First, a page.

The DAAO project team has completed all deliverables of LIEF grant LE140100120: DAAO, enabling next generation e-Research in Australia’s visual and design cultures.   My final task is to write the ARC final report, and golly it’s great to look back over everything we’ve achieved during this project.

For a quick view of what the team worked on, here’s our deliverables table.  Skip down for a more detailed excerpt from the final report.

Final LIEF Deliverables


Significance, results and outcomes of the Project.
Developments focussed on enabling DAAO’s research and contributor community in three key areas: a) research collaboration, b) access to data for repurposing (i.e. for visualisation) in other platforms, and c) efficiency and relevance of data input and sharing.  

a) Research collaboration
DAAO now provides functionality for researchers to collaborate on projects across all data entities, not just biography.  A new record grouping and moderation workflow provides a significantly faster and more meaningful path for Moderators to verify DAAO content that fits their domain expertise.  This is crucial to DAAO’s ability to maintain current and verifiable content. The updated notification system now provides members and site maintainers with a more transparent experience; this is key to enabling members to create research networks through the DAAO.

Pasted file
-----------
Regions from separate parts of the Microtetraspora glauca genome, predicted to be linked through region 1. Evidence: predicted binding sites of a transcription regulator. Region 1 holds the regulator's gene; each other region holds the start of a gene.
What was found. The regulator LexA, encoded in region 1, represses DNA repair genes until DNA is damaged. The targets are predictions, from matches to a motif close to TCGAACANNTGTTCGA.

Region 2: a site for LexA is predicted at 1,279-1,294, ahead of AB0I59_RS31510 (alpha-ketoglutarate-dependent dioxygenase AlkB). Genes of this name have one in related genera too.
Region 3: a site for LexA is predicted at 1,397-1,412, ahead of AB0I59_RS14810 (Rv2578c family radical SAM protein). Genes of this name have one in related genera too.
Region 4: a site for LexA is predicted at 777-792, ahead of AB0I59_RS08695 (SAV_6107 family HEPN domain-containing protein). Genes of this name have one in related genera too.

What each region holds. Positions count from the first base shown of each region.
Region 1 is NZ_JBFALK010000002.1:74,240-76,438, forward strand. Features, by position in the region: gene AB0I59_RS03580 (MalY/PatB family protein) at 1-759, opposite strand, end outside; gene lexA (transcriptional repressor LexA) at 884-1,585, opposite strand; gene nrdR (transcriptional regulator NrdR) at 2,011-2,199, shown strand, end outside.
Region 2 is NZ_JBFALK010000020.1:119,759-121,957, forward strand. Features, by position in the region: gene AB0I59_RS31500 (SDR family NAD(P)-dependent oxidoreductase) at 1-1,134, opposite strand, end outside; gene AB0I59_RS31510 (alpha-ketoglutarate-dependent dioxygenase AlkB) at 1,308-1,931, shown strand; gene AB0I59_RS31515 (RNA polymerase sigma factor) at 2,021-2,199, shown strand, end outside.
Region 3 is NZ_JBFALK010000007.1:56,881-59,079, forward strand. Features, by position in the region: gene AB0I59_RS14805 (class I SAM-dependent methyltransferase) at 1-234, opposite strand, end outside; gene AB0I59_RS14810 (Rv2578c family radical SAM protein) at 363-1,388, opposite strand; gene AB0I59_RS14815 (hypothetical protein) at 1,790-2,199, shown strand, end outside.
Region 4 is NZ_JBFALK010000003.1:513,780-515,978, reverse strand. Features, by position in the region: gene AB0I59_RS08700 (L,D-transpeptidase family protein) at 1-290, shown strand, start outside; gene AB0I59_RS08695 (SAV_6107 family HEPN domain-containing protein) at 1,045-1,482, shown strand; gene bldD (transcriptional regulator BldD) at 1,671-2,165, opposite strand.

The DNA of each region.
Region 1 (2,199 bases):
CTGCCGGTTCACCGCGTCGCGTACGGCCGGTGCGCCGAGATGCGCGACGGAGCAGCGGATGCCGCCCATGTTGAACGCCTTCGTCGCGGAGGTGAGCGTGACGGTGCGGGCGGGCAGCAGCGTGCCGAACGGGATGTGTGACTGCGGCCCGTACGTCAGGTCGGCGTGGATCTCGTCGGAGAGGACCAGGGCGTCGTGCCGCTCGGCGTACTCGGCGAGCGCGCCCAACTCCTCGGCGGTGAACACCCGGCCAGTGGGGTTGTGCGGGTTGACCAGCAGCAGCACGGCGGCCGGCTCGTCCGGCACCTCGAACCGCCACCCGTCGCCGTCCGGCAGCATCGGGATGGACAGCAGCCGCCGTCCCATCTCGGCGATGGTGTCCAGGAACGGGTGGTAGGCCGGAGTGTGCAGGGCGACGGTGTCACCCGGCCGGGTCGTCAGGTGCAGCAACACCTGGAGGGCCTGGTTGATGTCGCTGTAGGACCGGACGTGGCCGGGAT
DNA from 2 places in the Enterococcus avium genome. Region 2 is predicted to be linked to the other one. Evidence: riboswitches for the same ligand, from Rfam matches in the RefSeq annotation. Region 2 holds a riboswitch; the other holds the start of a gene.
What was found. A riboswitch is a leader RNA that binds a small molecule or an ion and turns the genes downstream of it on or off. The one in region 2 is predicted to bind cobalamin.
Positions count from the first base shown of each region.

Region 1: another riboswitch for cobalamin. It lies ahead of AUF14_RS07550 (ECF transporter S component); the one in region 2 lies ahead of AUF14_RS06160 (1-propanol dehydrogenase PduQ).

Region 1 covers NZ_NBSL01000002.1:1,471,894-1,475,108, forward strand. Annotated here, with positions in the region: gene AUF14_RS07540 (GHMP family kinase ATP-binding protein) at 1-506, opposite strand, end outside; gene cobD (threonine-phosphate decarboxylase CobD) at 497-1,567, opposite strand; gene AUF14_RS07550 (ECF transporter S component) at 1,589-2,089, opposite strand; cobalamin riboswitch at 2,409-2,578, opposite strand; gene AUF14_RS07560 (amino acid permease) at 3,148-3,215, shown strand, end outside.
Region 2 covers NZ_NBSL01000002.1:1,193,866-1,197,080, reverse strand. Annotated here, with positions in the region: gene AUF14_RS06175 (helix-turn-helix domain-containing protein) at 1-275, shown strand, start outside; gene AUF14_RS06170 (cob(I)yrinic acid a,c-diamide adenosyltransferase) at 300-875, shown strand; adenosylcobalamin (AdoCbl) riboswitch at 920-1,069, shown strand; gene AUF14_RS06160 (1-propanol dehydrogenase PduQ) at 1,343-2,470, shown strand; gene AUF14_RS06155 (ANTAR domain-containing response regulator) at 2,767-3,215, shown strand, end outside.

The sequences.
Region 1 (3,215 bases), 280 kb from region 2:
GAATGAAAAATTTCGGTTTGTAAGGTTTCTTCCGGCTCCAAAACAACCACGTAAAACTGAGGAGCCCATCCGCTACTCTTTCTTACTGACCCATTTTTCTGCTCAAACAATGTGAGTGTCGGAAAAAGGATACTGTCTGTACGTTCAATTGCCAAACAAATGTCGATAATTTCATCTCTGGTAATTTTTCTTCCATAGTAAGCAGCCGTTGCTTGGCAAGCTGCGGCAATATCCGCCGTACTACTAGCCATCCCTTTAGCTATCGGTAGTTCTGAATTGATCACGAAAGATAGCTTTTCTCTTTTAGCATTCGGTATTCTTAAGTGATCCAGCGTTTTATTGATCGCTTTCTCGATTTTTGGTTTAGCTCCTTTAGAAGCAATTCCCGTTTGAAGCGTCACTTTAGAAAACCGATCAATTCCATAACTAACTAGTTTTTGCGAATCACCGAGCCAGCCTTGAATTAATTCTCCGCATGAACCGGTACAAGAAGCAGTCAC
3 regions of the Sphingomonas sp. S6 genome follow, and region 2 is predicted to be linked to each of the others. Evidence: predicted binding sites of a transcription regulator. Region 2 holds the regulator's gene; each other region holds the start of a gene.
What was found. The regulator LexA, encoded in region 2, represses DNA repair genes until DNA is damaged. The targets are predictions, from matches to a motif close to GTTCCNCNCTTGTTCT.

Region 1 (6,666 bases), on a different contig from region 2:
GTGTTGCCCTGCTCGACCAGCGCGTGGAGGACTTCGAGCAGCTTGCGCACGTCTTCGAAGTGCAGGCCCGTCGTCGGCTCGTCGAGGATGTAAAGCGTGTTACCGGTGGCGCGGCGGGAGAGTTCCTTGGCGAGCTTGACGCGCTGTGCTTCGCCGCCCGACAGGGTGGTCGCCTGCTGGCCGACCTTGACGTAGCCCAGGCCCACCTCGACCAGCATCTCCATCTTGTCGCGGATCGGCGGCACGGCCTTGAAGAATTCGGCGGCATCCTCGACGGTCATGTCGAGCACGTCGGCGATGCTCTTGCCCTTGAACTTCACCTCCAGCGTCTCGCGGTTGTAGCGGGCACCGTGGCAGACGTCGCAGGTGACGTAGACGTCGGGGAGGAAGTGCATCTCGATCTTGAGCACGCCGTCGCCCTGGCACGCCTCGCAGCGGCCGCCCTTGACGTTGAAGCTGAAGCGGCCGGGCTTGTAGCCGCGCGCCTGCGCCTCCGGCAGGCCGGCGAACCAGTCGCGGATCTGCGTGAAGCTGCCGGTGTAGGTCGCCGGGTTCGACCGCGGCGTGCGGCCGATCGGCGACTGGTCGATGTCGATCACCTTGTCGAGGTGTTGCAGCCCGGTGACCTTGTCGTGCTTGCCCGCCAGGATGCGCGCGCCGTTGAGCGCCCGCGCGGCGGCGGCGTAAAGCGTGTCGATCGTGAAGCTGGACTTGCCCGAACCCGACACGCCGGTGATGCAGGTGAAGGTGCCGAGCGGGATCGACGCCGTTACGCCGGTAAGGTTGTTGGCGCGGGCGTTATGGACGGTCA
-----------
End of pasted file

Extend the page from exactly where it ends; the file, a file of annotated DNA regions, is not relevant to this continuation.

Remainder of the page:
b) access to data
The expansion of DAAO’s OAI Provider, from which the NLA Trove service and HuNI harvest data, allows for greater repurposing for DAAO data in other platforms. The existing EAC-CPF feed of Person and Group type entities has been enriched to include more entity data and relationships between records.  A new RIF-CS feed of Event and Recognition type entities syndicates an additional >25,000 DAAO records, expanding DAAO’s feed by more than 150%.

c) Efficiency and relevance
Automated linking of entity data has vastly increased site efficiency and comprehensiveness by reducing the need for manual data entry.

Updates to DAAO’s conceptual data model reference international standard FRBRoo. Schema updates have ensured that DAAO can collect content relevant to our research community needs.

All developments were implemented as a step along the path to a larger vision of data accessibility.  For example, a major refinement of the DAAO native XML export will make further OAI Provider expansion possible, while updates to DAAO’s record grouping functionality pave the way for future development of a layperson export functionality, which could allow individual researchers to grab targeted batches of data as JSON via an expanded version of DAAO’s API.